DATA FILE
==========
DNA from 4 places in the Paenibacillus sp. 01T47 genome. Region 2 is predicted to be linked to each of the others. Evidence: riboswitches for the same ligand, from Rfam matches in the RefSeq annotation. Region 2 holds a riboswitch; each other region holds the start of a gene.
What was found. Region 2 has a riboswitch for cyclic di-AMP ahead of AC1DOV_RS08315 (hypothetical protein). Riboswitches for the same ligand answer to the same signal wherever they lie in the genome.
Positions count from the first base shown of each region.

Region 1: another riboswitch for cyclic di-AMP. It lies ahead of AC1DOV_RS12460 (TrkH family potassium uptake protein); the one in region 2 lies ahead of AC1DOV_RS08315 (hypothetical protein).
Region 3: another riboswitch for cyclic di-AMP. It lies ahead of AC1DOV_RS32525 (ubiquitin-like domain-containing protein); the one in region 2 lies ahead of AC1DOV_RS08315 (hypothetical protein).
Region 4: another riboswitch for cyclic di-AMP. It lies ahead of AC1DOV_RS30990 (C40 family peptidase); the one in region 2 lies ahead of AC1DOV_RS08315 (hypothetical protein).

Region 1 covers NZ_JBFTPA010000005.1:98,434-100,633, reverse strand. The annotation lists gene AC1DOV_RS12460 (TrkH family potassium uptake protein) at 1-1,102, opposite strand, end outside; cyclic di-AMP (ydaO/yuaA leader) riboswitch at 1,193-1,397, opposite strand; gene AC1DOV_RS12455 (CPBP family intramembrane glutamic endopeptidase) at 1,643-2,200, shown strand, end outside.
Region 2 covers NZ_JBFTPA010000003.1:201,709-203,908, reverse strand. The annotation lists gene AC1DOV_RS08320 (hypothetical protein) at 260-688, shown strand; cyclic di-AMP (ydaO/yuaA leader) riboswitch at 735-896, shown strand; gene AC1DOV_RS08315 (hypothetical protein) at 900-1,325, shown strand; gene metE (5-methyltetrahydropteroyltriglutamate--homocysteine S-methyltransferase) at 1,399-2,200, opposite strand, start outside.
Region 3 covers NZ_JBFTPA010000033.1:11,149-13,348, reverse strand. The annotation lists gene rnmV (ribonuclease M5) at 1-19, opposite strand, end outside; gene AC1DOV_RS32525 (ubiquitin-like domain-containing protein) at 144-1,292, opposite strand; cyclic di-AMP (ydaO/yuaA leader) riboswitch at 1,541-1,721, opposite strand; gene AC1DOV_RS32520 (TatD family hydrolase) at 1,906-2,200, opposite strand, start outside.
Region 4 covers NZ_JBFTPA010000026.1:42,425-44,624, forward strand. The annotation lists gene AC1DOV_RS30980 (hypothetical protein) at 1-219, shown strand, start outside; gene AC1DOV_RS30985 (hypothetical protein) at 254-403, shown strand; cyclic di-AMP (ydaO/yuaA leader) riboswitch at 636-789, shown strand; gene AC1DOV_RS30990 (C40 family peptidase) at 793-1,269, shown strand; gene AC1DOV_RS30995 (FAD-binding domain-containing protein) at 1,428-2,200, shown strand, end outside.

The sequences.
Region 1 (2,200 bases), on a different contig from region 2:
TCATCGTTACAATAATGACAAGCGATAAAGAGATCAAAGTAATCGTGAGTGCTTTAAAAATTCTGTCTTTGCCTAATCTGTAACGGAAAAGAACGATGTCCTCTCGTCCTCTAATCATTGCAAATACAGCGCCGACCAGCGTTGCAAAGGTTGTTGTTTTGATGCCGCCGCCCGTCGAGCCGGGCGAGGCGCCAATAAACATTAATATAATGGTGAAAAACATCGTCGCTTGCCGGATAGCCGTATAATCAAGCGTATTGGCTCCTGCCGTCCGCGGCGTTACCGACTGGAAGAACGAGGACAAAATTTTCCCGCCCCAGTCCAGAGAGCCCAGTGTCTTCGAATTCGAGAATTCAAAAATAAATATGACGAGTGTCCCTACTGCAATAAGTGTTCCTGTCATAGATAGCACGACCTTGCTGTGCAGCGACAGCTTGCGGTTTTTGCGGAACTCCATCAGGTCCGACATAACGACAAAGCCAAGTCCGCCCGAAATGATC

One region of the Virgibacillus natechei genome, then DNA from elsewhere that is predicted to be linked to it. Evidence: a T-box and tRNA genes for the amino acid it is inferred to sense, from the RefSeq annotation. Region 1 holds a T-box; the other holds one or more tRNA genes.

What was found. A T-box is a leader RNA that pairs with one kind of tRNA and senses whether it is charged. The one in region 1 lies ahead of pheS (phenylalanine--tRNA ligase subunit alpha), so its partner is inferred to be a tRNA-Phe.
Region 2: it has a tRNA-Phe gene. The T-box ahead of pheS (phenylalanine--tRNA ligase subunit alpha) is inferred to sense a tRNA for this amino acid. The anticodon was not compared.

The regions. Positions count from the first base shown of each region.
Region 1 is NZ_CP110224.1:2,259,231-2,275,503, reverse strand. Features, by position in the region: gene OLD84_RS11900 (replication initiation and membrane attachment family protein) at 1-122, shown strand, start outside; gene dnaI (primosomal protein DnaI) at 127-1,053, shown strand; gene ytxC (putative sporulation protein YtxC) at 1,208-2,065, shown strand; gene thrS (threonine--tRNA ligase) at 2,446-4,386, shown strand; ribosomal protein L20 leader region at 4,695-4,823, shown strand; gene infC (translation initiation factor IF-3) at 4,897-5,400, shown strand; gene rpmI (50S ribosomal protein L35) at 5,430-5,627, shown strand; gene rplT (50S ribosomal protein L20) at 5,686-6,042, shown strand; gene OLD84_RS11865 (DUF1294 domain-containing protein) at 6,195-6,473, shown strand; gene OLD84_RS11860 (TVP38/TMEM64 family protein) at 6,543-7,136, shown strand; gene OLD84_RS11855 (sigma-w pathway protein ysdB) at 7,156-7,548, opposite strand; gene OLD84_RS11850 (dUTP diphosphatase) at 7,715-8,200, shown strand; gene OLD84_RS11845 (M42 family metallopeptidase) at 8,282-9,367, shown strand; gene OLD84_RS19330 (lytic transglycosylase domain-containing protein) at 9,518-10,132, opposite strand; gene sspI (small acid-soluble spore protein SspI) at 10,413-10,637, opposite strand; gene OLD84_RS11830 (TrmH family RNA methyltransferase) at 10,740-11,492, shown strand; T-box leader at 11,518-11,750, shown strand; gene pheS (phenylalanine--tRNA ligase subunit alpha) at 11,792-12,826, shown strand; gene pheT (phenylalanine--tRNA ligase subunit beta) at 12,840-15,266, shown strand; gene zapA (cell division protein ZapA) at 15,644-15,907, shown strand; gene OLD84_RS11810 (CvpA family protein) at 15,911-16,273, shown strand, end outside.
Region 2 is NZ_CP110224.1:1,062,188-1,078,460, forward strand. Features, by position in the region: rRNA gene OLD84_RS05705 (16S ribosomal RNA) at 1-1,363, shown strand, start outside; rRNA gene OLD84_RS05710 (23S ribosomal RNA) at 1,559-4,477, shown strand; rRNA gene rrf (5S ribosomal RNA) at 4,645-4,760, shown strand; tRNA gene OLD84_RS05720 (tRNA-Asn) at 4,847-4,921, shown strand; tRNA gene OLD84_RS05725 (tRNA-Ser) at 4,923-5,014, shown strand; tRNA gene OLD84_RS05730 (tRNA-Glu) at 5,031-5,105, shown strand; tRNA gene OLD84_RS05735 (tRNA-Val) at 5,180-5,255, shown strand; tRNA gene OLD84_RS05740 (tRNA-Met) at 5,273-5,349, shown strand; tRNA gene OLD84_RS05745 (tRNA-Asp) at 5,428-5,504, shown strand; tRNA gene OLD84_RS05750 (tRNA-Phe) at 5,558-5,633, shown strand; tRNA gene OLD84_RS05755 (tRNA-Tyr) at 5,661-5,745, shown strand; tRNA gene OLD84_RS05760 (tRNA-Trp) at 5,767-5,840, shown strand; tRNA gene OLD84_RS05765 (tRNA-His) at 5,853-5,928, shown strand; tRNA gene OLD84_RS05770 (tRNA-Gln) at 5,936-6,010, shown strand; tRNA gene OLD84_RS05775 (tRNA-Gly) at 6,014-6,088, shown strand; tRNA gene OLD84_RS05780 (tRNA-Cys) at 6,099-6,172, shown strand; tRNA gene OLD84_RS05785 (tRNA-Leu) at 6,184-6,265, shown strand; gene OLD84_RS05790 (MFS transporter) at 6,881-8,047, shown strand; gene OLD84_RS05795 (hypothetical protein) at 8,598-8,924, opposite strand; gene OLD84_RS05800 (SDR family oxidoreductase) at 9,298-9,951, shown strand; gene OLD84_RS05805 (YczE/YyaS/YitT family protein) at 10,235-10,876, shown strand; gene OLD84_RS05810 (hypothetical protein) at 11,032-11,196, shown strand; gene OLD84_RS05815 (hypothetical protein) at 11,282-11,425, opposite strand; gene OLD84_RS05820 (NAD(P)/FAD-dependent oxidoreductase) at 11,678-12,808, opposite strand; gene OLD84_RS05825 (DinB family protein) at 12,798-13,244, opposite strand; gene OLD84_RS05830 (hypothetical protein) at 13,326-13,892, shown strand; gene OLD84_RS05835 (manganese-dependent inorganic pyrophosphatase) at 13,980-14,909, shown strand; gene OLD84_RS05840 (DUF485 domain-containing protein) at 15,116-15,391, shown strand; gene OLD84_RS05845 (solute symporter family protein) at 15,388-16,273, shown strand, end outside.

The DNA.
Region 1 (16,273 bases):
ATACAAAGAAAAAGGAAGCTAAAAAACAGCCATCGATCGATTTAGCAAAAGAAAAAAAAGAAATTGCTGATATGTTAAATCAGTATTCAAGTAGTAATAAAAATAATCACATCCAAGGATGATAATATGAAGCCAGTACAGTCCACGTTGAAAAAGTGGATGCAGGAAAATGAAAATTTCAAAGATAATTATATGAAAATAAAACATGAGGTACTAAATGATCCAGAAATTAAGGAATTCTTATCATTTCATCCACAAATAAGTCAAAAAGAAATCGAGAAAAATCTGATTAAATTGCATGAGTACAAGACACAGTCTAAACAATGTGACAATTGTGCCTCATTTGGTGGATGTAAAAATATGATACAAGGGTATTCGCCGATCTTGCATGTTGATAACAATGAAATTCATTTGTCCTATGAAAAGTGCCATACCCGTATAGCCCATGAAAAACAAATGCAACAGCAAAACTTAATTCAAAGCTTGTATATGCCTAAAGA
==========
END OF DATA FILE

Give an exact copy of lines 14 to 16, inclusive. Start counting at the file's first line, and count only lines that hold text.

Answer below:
One region of the Virgibacillus natechei genome, then DNA from elsewhere that is predicted to be linked to it. Evidence: a T-box and tRNA genes for the amino acid it is inferred to sense, from the RefSeq annotation. Region 1 holds a T-box; the other holds one or more tRNA genes.

What was found. A T-box is a leader RNA that pairs with one kind of tRNA and senses whether it is charged. The one in region 1 lies ahead of pheS (phenylalanine--tRNA ligase subunit alpha), so its partner is inferred to be a tRNA-Phe.
Region 2: it has a tRNA-Phe gene. The T-box ahead of pheS (phenylalanine--tRNA ligase subunit alpha) is inferred to sense a tRNA for this amino acid. The anticodon was not compared.